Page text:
£16,300
low
Average annual salary
96%
med
Employed or in further education
95%
high
Employed in a role where degree was essential or beneficial

Top job areas of graduates

37%
Welfare and housing associate professionals
24%
Childcare and related personal services
14%
Caring personal services
What do graduate employment figures really tell you?

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This is what the university has told Ucas about the criteria they expect applicants to satisfy; some may be compulsory, others may be preferable.

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This is the percentage of applicants to this course who received an offer last year, through Ucas.

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This is what the university has told Ucas about the course. Use it to get a quick idea about what makes it unique compared to similar courses, elsewhere.

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Course location and department:

This is what the university has told Ucas about the course. Use it to get a quick idea about what makes it unique compared to similar courses, elsewhere.

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Teaching Excellence Framework (TEF):

We've received this information from the Department for Education, via Ucas. This is how the university as a whole has been rated for its quality of teaching: gold silver or bronze. Note, not all universities have taken part in the TEF.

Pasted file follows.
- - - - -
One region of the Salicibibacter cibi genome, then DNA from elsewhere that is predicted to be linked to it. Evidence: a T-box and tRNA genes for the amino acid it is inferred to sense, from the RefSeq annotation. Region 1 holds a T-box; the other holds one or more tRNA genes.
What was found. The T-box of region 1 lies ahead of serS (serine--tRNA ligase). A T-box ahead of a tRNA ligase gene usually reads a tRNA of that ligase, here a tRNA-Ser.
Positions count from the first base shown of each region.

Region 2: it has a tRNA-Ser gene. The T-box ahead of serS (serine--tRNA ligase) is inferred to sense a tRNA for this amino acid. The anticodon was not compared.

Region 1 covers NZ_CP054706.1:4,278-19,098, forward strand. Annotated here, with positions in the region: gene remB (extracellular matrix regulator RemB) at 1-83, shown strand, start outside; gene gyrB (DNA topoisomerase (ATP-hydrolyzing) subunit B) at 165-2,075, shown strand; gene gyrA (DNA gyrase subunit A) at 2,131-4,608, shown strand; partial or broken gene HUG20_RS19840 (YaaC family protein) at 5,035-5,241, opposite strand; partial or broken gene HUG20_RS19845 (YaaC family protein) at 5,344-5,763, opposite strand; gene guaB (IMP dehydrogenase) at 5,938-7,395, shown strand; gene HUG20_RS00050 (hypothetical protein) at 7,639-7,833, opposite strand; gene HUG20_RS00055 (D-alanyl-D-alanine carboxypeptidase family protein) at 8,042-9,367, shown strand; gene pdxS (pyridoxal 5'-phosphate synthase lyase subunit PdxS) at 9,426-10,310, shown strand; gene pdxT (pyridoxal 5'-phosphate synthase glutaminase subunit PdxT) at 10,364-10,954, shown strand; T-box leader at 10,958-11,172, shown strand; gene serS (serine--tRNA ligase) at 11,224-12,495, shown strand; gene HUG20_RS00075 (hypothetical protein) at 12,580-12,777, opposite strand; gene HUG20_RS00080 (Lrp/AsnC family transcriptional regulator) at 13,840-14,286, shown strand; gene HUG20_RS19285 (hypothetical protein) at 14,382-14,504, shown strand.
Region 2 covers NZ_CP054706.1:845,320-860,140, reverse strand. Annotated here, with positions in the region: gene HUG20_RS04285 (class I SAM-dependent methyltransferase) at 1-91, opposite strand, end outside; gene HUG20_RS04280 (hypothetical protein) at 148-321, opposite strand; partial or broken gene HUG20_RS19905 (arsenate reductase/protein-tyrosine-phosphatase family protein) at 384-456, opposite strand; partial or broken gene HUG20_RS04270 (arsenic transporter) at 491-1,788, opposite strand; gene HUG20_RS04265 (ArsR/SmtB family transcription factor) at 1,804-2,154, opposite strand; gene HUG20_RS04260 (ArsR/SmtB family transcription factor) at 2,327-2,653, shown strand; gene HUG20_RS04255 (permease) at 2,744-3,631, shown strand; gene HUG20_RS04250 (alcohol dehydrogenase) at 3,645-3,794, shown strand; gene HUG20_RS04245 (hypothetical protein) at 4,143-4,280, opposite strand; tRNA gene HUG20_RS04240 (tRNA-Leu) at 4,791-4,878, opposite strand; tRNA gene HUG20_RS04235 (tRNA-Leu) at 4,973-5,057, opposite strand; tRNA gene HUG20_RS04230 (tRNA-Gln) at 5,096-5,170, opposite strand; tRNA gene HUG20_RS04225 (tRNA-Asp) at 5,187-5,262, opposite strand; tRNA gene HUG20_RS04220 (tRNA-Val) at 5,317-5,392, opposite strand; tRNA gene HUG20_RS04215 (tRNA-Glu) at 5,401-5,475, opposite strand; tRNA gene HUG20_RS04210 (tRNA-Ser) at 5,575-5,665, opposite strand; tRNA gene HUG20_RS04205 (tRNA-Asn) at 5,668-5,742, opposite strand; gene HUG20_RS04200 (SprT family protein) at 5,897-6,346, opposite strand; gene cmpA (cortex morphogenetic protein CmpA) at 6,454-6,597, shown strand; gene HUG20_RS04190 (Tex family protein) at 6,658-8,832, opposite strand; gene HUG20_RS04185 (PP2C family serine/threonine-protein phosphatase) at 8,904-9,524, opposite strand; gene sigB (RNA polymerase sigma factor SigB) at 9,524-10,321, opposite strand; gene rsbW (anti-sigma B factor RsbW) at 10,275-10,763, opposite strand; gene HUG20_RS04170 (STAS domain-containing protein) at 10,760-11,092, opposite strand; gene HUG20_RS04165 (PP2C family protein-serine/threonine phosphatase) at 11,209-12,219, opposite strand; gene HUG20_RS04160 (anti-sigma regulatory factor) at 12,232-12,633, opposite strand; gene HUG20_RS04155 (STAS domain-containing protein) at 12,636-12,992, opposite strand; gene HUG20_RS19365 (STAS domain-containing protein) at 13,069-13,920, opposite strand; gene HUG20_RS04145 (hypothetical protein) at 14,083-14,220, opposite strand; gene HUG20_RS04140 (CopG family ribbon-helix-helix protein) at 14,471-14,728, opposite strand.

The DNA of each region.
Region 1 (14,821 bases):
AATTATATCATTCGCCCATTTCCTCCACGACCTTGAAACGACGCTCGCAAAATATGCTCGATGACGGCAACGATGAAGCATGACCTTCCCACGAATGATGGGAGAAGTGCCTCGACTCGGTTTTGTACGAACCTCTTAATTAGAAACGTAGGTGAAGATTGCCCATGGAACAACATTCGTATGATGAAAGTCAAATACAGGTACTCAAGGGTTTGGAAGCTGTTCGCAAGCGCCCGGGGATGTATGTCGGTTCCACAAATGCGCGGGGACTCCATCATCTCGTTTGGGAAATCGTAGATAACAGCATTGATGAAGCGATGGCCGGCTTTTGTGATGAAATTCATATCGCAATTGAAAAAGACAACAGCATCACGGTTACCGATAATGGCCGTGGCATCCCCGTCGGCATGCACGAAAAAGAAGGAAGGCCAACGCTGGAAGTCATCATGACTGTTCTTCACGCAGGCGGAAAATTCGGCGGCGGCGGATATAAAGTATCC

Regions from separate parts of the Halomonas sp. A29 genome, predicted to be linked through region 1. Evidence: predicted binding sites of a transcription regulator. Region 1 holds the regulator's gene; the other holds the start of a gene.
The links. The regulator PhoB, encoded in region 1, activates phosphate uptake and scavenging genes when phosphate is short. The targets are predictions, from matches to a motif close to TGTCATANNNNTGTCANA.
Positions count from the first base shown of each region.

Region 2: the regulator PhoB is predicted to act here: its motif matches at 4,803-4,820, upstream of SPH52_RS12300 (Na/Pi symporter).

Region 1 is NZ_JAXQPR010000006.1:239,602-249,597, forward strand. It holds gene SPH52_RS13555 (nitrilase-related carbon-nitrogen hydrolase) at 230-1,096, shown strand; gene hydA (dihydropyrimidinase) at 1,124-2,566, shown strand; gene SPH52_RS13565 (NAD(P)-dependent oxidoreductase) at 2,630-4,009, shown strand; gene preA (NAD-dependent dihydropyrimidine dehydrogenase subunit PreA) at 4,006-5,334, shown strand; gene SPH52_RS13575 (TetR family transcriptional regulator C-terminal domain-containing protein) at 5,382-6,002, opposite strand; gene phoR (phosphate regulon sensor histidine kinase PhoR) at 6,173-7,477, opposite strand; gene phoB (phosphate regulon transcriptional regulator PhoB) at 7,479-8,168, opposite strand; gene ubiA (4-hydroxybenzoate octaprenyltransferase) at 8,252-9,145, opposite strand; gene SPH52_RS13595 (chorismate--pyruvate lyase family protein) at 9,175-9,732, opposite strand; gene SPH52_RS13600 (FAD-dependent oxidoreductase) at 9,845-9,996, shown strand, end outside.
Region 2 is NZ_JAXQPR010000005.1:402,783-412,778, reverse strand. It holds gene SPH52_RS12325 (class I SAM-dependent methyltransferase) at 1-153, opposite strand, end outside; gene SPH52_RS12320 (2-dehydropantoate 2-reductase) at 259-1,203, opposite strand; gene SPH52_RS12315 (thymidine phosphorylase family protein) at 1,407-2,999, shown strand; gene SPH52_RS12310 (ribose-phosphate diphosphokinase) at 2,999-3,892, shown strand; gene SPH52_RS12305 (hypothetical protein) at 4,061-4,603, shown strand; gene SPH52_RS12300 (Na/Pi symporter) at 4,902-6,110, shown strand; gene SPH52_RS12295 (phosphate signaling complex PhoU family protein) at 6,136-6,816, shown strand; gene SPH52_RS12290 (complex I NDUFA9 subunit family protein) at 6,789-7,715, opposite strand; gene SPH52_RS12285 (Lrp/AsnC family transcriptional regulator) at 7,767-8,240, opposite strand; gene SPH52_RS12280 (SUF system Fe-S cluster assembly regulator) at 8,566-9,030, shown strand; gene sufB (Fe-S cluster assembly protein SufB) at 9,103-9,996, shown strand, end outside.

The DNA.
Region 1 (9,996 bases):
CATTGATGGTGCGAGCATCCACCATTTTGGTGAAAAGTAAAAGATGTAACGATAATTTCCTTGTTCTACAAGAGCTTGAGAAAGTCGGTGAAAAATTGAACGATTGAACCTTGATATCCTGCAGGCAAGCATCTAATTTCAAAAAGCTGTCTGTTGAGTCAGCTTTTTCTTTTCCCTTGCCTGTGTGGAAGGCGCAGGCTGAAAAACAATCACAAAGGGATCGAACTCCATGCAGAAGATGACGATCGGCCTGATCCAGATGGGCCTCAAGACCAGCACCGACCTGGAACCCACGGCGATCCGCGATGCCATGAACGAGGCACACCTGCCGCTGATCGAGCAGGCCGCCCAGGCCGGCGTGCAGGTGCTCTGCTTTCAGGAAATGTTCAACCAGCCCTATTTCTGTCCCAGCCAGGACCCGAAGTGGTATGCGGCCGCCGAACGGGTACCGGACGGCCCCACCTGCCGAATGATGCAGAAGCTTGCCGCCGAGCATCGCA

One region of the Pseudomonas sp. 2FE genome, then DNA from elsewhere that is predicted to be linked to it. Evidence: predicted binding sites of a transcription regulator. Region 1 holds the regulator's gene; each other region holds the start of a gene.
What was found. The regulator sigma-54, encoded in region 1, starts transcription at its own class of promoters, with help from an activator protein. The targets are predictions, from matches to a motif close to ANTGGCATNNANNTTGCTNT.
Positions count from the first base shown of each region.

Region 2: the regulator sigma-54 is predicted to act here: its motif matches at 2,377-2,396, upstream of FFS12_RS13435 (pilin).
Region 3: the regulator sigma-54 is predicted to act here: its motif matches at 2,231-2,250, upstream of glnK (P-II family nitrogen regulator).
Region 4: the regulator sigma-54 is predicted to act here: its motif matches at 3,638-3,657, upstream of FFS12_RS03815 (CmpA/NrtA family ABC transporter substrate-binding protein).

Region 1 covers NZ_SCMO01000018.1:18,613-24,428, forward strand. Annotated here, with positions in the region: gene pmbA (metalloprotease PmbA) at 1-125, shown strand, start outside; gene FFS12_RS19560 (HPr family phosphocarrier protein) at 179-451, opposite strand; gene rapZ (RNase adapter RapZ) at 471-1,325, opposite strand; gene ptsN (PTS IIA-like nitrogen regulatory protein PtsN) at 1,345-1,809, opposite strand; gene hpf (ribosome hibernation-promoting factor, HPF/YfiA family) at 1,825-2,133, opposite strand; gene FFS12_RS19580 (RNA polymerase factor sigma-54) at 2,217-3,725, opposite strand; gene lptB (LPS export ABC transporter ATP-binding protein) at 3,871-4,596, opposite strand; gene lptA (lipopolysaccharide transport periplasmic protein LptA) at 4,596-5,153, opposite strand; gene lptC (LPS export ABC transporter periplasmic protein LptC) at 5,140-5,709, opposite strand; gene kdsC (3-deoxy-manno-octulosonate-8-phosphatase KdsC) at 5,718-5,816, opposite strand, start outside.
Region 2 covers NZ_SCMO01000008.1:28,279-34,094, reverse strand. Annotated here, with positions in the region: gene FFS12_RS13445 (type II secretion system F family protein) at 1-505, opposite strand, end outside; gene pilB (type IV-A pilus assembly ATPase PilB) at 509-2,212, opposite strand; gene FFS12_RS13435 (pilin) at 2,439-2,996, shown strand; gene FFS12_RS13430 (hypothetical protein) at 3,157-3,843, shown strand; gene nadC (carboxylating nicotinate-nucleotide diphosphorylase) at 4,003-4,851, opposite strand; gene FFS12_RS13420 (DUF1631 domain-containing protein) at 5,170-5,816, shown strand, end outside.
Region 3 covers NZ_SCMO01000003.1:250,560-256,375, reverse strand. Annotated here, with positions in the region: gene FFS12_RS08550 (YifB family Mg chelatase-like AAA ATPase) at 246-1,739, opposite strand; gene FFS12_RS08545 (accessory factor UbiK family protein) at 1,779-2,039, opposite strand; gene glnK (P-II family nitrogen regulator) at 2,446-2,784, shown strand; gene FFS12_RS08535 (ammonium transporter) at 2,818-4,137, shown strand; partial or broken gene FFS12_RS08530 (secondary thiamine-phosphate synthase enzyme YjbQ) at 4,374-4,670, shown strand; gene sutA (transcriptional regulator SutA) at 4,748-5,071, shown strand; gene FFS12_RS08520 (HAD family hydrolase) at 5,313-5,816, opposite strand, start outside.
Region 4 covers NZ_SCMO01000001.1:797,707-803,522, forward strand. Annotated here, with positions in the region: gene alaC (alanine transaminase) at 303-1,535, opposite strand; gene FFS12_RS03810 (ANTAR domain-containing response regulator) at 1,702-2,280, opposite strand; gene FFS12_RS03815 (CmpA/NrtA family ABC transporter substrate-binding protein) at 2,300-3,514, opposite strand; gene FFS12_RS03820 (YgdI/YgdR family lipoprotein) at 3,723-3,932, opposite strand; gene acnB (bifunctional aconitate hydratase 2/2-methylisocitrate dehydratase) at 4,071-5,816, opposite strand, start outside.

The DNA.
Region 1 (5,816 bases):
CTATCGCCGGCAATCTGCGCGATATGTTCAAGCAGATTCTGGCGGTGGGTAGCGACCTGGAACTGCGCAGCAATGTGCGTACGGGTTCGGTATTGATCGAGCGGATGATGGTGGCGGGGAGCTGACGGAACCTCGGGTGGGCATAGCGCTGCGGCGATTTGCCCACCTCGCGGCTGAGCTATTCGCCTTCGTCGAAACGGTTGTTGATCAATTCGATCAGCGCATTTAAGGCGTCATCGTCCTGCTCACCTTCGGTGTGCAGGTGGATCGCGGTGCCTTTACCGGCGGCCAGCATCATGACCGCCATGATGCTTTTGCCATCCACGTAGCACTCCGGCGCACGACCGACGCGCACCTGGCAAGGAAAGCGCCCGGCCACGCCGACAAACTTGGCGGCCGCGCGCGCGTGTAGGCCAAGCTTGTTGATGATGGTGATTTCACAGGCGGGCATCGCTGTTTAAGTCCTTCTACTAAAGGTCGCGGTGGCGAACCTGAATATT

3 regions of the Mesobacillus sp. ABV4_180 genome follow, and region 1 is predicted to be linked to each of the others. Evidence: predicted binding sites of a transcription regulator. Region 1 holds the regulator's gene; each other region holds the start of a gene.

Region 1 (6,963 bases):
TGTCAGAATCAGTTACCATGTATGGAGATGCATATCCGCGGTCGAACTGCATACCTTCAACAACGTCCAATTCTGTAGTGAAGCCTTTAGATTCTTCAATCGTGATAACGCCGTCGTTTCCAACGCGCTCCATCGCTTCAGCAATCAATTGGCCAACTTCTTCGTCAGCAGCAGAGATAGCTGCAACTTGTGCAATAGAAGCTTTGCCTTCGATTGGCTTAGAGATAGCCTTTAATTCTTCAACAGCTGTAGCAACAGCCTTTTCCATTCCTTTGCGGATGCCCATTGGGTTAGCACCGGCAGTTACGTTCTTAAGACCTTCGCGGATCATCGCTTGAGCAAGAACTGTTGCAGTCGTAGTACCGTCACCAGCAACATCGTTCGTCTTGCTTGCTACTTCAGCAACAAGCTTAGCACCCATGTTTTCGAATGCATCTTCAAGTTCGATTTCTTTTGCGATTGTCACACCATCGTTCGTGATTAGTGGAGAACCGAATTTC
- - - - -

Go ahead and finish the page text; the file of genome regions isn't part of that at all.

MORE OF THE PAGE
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This information comes from the National Student Survey, an annual student survey of final-year students. You can use this to see how satisfied students studying this subject area at this university, are (not the individual course).

We calculate a mean rating of all responses to indicate whether this is high, medium or low compared to the same subject area at other universities.

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This information is from the Higher Education Statistics Agency (HESA).

You can use this to get an idea of who you might share a lecture with and how they progressed in this subject, here. It's also worth comparing typical A-level subjects and grades students achieved with the current course entry requirements; similarities or differences here could indicate how flexible (or not) a university might be.

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Post-six month graduation stats:

This is from the Destinations of Leavers from Higher Education Survey, based on responses from graduates who studied the same subject area here.

It offers a snapshot of what grads went on to do six months later, what they were earning on average, and whether they felt their degree helped them obtain a 'graduate role'. We calculate a mean rating to indicate if this is high, medium or low compared to other universities.

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Graduate field commentary:

The Higher Education Careers Services Unit have provided some further context for all graduates in this subject area, including details that numbers alone might not show

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The Longitudinal Educational Outcomes dataset combines HRMC earnings data with student records from the Higher Education Statistics Agency.

While there are lots of factors at play when it comes to your future earnings, use this as a rough timeline of what graduates in this subject area were earning on average one, three and five years later. Can you see a steady increase in salary, or did grads need some experience under their belt before seeing a nice bump up in their pay packet?